Overall 790 patients were included in the study. Baseline age, sex, smoking status, BMI and symptom duration are shown in Table 1. There were significant differences noted between groups for age and symptom duration (p < 0.001 for both). The median duration of symptoms at time of clinic visit was 26 days, however there was significant variation (IQR 13.3–54.4). Data on ethnicity were also recorded; 60.7% of patients considered themselves as White British, 20.4% Asian or Asian British and 7.8% Black or Black British.
We initially compared 25OHD levels between clinical groups [RA, UIA, CSA and other diagnoses (e.g. psoriatic arthritis, gout)] at initial clinical presentation to a Rheumatologist and prior to the commencement of disease modifying anti-rheumatic drug (DMARD) therapy for the patient’s arthritis where clinically indicated. There were no significant differences between groups (Fig. 1). However, there was a wide distribution of 25OHD values across all groups [median IQR (ng/mL): RA = 46.7 (30.0–73.0), UIA = 51.5 (30.0–72.7), CSA = 47.7 (30.3–73.0), Other = 39.9 (28.6–62.2)]. Of note, a significantly higher number of RA patient samples were taken from March to September (Suppl Table 1), a time of year when most adults will be able to synthesise vitamin D from sunlight . In the RA group, those tested between March and September had on average a higher baseline vitamin D, although this was not statistically significant (Suppl Fig. 1, p = 0.165).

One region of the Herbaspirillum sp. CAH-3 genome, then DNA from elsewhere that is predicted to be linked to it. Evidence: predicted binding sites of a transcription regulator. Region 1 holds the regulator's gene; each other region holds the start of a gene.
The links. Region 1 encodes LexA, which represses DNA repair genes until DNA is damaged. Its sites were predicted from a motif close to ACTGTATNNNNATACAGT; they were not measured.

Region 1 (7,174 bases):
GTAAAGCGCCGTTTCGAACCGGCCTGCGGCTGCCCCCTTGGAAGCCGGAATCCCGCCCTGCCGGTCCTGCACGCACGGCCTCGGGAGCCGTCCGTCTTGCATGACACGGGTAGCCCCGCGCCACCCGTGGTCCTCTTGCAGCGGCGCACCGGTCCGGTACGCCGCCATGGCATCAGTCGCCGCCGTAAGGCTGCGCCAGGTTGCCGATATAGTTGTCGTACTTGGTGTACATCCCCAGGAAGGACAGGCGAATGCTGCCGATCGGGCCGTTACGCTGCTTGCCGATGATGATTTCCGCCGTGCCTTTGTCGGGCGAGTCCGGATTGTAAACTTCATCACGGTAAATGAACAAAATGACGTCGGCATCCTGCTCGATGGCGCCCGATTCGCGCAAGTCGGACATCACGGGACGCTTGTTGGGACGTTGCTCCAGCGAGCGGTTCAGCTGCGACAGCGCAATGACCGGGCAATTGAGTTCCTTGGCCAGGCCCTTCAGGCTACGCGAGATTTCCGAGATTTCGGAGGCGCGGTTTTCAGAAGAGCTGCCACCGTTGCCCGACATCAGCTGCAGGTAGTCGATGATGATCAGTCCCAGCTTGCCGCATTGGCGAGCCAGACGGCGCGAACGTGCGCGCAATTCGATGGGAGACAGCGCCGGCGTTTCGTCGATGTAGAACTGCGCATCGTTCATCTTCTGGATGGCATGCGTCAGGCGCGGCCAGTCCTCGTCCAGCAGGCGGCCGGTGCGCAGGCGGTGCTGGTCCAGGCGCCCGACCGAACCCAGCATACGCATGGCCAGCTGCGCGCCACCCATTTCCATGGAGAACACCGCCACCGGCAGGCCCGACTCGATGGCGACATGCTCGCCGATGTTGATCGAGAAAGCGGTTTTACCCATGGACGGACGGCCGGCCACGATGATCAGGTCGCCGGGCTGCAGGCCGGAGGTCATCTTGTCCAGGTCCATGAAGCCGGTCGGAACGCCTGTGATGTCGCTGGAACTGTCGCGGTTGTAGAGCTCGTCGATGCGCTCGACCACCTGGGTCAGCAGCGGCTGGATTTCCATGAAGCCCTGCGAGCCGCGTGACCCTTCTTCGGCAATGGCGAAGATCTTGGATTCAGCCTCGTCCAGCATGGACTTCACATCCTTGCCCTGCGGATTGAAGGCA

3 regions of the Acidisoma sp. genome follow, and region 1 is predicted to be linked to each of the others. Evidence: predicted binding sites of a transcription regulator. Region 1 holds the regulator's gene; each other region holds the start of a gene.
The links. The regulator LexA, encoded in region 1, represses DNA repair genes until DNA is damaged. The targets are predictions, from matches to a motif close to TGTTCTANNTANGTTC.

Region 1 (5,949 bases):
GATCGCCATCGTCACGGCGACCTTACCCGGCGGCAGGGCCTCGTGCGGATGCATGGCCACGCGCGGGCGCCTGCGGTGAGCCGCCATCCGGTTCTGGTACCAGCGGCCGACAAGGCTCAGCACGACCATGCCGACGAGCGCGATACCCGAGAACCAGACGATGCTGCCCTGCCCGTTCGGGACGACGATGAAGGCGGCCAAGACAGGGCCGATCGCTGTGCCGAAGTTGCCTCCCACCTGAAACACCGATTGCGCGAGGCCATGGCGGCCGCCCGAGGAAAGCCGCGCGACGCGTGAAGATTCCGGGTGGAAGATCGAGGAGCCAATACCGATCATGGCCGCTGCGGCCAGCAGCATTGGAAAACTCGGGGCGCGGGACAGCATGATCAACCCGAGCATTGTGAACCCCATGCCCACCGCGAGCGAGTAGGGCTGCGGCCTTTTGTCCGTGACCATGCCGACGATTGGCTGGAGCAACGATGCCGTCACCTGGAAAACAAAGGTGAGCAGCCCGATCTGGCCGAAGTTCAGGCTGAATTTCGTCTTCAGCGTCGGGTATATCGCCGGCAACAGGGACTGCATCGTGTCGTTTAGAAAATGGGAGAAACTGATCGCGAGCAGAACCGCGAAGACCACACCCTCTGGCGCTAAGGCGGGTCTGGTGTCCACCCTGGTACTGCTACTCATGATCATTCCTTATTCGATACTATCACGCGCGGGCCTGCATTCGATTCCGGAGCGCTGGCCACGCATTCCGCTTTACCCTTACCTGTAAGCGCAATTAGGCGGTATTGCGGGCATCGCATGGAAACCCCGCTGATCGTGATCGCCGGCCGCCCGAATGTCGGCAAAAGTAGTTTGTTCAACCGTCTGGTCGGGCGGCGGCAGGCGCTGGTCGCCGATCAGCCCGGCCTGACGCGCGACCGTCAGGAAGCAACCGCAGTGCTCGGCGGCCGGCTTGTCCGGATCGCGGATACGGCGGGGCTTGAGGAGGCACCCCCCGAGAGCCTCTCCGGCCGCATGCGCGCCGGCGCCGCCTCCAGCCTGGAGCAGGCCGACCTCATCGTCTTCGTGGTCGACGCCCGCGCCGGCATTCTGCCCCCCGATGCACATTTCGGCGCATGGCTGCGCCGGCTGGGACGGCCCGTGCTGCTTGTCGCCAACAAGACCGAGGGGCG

Subsequently, we analysed whether serum 25OHD levels correlated with clinical disease activity measures and other disease related variables in patients diagnosed with RA at baseline. 25OHD levels were recorded for 335 of these patients; there were no clear associations between serum 25OHD levels and baseline EMS duration, TJC, SJC, DAS28-ESR, DAS28-CRP, VAS pain, VAS fatigue, VAS EMS, PHQ9, HAQ, FACIT-Fatigue, CRP or ESR (Table 2).